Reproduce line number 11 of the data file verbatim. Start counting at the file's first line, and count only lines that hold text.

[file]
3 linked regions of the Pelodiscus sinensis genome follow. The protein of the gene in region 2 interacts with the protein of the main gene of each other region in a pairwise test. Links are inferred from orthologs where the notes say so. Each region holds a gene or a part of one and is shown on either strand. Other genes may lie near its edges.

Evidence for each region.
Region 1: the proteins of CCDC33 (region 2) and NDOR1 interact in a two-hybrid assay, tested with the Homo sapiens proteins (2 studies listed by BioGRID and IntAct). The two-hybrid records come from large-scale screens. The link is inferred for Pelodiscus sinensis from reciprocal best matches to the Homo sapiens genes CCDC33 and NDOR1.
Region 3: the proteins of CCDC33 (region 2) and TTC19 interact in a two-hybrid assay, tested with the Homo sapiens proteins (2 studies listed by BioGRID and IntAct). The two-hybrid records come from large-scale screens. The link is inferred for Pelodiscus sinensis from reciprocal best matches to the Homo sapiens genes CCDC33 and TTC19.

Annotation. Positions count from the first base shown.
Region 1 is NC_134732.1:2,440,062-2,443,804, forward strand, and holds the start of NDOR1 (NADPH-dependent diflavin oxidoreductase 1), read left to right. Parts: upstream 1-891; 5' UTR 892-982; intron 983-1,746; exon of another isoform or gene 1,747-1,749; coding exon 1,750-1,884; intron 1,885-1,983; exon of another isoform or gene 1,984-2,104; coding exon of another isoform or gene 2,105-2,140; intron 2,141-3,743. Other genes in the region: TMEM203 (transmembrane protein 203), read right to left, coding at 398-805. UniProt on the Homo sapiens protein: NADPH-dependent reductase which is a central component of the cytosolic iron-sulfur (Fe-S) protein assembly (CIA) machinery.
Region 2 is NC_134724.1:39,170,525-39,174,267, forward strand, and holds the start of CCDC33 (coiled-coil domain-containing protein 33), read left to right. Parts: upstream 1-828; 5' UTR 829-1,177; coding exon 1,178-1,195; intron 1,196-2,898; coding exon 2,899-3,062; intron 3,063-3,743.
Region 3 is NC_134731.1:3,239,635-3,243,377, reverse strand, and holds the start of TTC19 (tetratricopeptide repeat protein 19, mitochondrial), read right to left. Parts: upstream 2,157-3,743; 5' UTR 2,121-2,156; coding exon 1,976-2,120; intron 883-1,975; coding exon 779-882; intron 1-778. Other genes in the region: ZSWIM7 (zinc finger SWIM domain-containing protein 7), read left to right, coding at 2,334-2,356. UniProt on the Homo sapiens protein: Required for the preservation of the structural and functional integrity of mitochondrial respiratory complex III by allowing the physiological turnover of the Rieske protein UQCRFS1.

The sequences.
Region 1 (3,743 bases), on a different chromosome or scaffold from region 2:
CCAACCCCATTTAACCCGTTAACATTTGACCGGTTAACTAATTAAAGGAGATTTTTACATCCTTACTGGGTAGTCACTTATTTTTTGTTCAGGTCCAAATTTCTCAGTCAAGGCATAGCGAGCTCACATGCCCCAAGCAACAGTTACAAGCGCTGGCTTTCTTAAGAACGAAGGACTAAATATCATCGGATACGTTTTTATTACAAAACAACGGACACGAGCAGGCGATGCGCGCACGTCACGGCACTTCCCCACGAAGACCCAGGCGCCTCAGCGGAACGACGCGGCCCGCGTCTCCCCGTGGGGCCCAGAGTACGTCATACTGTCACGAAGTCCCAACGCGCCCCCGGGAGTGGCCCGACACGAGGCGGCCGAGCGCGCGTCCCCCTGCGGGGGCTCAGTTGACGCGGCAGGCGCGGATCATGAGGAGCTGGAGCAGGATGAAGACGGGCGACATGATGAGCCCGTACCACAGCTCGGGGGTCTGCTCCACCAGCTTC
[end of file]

CCAACCCCATTTAACCCGTTAACATTTGACCGGTTAACTAATTAAAGGAGATTTTTACATCCTTACTGGGTAGTCACTTATTTTTTGTTCAGGTCCAAATTTCTCAGTCAAGGCATAGCGAGCTCACATGCCCCAAGCAACAGTTACAAGCGCTGGCTTTCTTAAGAACGAAGGACTAAATATCATCGGATACGTTTTTATTACAAAACAACGGACACGAGCAGGCGATGCGCGCACGTCACGGCACTTCCCCACGAAGACCCAGGCGCCTCAGCGGAACGACGCGGCCCGCGTCTCCCCGTGGGGCCCAGAGTACGTCATACTGTCACGAAGTCCCAACGCGCCCCCGGGAGTGGCCCGACACGAGGCGGCCGAGCGCGCGTCCCCCTGCGGGGGCTCAGTTGACGCGGCAGGCGCGGATCATGAGGAGCTGGAGCAGGATGAAGACGGGCGACATGATGAGCCCGTACCACAGCTCGGGGGTCTGCTCCACCAGCTTC